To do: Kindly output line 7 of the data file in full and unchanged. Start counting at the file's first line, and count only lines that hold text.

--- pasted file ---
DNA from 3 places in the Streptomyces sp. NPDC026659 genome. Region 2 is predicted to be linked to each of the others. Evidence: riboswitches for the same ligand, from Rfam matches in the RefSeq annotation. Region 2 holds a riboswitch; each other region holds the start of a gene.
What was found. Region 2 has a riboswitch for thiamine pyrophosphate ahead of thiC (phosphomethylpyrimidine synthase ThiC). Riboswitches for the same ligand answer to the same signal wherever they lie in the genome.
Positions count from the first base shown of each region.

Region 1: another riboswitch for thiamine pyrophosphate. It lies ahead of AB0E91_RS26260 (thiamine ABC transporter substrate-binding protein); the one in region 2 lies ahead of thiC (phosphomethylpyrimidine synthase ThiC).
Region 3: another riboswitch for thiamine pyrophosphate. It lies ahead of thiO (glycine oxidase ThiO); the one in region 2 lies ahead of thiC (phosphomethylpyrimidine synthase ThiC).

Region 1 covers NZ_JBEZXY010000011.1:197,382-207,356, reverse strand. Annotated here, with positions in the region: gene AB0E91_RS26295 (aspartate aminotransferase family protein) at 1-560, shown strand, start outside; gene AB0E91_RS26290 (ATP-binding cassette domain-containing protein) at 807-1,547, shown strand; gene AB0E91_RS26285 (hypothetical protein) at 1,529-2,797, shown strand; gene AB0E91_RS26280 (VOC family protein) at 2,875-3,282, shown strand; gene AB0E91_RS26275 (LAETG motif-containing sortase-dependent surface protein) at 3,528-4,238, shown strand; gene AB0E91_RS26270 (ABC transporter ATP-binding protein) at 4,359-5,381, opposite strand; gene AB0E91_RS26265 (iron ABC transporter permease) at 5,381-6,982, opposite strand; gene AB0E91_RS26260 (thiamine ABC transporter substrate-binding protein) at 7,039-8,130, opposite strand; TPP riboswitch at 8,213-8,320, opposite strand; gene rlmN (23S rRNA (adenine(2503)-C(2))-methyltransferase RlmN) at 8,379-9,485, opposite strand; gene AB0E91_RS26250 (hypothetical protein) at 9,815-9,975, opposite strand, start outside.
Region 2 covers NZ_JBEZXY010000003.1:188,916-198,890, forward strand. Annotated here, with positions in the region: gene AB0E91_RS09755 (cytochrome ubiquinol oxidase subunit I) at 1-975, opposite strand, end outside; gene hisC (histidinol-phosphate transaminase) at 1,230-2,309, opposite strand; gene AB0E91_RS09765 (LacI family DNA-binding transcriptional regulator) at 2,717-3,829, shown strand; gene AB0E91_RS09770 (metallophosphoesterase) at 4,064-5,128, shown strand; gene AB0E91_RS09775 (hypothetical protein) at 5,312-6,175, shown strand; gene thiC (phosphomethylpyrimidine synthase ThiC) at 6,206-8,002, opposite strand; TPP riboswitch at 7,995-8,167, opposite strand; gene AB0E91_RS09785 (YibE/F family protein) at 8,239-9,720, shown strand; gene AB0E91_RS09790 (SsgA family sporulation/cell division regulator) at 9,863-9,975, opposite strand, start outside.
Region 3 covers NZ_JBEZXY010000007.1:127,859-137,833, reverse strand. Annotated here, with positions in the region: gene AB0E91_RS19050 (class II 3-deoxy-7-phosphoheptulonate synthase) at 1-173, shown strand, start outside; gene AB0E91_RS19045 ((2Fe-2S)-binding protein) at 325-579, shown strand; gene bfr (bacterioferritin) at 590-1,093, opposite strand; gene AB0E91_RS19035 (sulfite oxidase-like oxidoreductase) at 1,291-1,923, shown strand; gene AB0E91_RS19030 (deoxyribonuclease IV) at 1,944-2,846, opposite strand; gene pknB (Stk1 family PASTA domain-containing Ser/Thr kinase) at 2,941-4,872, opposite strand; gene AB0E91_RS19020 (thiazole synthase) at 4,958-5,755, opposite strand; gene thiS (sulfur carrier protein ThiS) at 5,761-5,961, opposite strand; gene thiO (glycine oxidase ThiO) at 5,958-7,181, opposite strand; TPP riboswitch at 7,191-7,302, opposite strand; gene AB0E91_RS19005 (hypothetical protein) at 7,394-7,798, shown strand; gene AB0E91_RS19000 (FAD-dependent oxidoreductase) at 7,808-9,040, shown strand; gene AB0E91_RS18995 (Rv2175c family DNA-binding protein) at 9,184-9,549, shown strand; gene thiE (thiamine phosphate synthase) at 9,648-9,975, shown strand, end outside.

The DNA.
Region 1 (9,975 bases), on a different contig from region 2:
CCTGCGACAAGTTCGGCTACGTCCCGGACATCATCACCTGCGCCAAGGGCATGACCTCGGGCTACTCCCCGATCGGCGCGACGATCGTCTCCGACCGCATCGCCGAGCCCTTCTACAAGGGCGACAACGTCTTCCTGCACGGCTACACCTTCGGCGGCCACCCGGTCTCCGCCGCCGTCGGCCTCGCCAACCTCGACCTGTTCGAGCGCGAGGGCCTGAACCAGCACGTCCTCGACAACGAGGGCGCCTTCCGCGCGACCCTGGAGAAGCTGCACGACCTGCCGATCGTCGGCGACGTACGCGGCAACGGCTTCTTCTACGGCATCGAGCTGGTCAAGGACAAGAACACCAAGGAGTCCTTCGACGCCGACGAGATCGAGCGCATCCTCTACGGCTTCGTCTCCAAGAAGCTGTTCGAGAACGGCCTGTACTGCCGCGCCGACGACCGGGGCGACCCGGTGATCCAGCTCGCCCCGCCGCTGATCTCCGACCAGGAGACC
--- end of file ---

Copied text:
Region 2 covers NZ_JBEZXY010000003.1:188,916-198,890, forward strand. Annotated here, with positions in the region: gene AB0E91_RS09755 (cytochrome ubiquinol oxidase subunit I) at 1-975, opposite strand, end outside; gene hisC (histidinol-phosphate transaminase) at 1,230-2,309, opposite strand; gene AB0E91_RS09765 (LacI family DNA-binding transcriptional regulator) at 2,717-3,829, shown strand; gene AB0E91_RS09770 (metallophosphoesterase) at 4,064-5,128, shown strand; gene AB0E91_RS09775 (hypothetical protein) at 5,312-6,175, shown strand; gene thiC (phosphomethylpyrimidine synthase ThiC) at 6,206-8,002, opposite strand; TPP riboswitch at 7,995-8,167, opposite strand; gene AB0E91_RS09785 (YibE/F family protein) at 8,239-9,720, shown strand; gene AB0E91_RS09790 (SsgA family sporulation/cell division regulator) at 9,863-9,975, opposite strand, start outside.